Video: Californians and the Environment
PPIC’s annual statewide survey on Californians and the environment tracks opinions on climate change and energy policy, ocean and coastal conditions, wildfires, and water policy. It also examines views on the COVID-19 outbreak, racial inequity, and the role of environmental issues in the November election. At an online briefing last Thursday, PPIC researcher Alyssa Dykman outlined these and other findings and discussed key takeaways with PPIC president (and survey director) Mark Baldassare.
Most Californians remain supportive of policies to address climate change, including laws to reduce greenhouse gas emissions. Majorities say they are willing to make major lifestyle changes to address global warming. For Dykman, this continued support is notable in light of the COVID-19 pandemic: “Californians continue to approve of the state’s leading efforts to tackle climate change as well as being personally invested in the issue and willing to change.“
When asked to name the top environmental issue facing the state, Californians were most likely to mention global warming. Baldassare noted that this is the first time global warming or climate change has been mentioned most often. “When we first started asking this question in 2000, it came up zero times, and it had been in the single digits for many years,” he said. What is different about this year? Baldassare noted that California is now experiencing “not just air pollution but droughts and wildfires. And maybe a global event like the pandemic made people think . . . this is our top issue going forward.“
Dykman agreed, noting that climate change was named as the top issue across most state regions. But she also pointed to notable differences across racial/ethnic groups: “We find that about a quarter of Asian Americans and one in five whites say that climate change is the most important issue,” while African Americans and Latinos are more likely to name air pollution as the state’s largest environmental problem.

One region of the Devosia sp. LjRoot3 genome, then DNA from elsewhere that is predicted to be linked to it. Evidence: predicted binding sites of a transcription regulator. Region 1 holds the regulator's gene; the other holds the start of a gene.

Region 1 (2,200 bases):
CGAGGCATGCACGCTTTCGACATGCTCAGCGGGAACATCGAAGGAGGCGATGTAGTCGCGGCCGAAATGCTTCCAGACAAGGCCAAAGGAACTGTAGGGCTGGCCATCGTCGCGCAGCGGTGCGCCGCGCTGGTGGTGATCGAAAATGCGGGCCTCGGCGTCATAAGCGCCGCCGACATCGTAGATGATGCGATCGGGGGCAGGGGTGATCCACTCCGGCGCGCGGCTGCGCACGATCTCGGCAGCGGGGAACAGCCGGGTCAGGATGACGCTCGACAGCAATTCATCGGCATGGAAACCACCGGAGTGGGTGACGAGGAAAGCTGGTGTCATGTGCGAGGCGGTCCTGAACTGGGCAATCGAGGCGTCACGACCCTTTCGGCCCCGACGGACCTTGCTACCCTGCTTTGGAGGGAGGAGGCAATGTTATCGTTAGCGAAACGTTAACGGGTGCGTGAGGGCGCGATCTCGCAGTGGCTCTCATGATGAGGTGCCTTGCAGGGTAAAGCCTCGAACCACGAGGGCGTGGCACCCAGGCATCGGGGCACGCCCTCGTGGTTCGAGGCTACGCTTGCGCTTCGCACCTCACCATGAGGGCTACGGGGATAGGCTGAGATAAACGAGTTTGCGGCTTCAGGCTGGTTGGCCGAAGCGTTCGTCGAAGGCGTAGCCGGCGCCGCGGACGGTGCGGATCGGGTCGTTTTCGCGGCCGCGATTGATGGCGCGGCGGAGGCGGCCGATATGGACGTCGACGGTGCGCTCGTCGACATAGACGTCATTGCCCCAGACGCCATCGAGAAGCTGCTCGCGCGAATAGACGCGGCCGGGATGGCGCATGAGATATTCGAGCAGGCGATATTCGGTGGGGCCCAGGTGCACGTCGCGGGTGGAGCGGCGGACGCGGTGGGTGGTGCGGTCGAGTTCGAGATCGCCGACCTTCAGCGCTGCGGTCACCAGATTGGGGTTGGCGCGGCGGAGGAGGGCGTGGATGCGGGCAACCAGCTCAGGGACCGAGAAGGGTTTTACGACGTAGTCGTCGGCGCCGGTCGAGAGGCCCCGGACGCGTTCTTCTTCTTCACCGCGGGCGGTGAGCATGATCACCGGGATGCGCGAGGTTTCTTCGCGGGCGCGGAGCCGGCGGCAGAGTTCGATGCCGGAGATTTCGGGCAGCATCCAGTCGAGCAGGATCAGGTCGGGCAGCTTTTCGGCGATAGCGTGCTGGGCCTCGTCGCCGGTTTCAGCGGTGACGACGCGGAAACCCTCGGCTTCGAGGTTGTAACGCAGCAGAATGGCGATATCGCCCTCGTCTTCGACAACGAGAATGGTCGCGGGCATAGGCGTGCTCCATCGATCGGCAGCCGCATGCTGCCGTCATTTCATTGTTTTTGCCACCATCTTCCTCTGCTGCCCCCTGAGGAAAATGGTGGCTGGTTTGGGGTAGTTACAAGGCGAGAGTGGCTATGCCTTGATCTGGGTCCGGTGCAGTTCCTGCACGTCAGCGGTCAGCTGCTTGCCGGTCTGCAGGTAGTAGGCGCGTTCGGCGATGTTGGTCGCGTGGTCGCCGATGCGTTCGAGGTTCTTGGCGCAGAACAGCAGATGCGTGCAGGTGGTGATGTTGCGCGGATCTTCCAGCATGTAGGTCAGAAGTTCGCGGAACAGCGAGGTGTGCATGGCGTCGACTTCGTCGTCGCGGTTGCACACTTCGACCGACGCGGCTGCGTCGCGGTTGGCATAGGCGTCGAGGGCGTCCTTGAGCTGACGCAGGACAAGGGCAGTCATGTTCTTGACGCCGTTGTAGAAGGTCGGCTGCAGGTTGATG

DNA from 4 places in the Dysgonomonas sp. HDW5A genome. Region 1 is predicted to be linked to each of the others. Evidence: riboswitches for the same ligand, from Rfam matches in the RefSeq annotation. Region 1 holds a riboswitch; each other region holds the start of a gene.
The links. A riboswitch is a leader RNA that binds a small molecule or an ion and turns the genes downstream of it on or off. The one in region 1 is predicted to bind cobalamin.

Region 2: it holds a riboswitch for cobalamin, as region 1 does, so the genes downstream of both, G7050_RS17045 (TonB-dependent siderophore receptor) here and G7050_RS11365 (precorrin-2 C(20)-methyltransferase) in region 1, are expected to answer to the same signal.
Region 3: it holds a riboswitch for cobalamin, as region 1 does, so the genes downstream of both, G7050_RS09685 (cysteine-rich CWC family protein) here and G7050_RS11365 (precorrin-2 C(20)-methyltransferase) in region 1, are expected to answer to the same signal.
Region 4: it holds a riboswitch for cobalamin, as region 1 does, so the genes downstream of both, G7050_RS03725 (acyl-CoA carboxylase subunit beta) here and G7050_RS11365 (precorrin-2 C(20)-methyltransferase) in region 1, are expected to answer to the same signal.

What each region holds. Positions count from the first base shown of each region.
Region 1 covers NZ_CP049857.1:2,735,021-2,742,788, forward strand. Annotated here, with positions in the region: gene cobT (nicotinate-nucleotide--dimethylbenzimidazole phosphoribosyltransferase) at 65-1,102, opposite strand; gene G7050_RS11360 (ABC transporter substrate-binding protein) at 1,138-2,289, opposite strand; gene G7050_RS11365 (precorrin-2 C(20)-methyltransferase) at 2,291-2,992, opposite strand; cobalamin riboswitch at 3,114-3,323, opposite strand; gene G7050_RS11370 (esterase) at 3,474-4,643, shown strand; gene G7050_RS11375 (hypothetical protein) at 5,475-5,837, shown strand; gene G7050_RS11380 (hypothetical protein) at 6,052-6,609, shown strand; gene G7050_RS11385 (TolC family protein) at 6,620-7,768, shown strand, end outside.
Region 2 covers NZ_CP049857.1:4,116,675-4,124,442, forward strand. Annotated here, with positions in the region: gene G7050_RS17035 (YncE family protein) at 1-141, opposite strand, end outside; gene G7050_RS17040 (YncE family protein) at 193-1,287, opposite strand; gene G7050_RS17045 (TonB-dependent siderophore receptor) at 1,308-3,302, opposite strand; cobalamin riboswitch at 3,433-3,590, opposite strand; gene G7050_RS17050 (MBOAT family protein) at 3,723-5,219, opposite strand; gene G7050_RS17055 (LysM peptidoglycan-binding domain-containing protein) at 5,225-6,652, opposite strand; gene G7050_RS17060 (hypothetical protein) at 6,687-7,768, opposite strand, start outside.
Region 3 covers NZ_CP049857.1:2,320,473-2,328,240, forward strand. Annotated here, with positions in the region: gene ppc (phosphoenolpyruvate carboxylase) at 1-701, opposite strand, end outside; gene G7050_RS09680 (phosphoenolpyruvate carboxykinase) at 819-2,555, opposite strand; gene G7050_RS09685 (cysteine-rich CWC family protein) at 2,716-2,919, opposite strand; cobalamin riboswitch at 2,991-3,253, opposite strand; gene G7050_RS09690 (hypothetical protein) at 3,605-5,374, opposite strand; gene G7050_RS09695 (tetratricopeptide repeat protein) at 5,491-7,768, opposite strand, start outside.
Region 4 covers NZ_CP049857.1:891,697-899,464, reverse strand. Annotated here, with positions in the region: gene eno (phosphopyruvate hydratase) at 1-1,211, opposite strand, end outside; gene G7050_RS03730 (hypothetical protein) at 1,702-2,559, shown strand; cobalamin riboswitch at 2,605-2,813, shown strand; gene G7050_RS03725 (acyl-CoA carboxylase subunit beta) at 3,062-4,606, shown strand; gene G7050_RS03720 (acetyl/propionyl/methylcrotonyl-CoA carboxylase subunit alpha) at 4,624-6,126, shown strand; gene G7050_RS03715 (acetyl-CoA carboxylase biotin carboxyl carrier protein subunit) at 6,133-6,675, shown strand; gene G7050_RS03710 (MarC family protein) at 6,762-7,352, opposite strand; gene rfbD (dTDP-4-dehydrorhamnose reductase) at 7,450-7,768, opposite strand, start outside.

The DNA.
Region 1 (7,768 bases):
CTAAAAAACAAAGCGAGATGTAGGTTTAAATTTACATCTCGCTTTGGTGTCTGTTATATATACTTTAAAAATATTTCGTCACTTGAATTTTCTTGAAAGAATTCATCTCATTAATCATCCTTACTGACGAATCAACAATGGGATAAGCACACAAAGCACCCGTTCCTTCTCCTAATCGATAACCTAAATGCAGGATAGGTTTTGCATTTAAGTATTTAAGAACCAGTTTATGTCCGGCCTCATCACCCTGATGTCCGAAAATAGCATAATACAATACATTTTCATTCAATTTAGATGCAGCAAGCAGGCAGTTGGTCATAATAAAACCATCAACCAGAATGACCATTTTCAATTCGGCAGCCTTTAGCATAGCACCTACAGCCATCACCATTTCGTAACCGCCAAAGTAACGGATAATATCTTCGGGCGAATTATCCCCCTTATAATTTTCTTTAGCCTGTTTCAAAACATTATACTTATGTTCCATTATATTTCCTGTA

Most likely voters—Democrats and younger adults, in particular—say that the presidential candidates’ environmental stances are important in determining their vote in November. And seven in ten likely voters think Joe Biden would do a better job handling environmental issues.
About six in ten Californians have only some optimism that the state’s environmental problems will be under control 20 years from now—and only 14% have a great deal of optimism. Dykman pointed to differing levels of trust in state and federal leadership as a factor. “Californians are much more likely to say they trust the state government when it comes to environmental issues compared to the federal government,” she said. Baldassare noted that many Californians probably see a need for a “federal and state partnership” in addressing environmental challenges, but that “we are seeing federal and state differences.”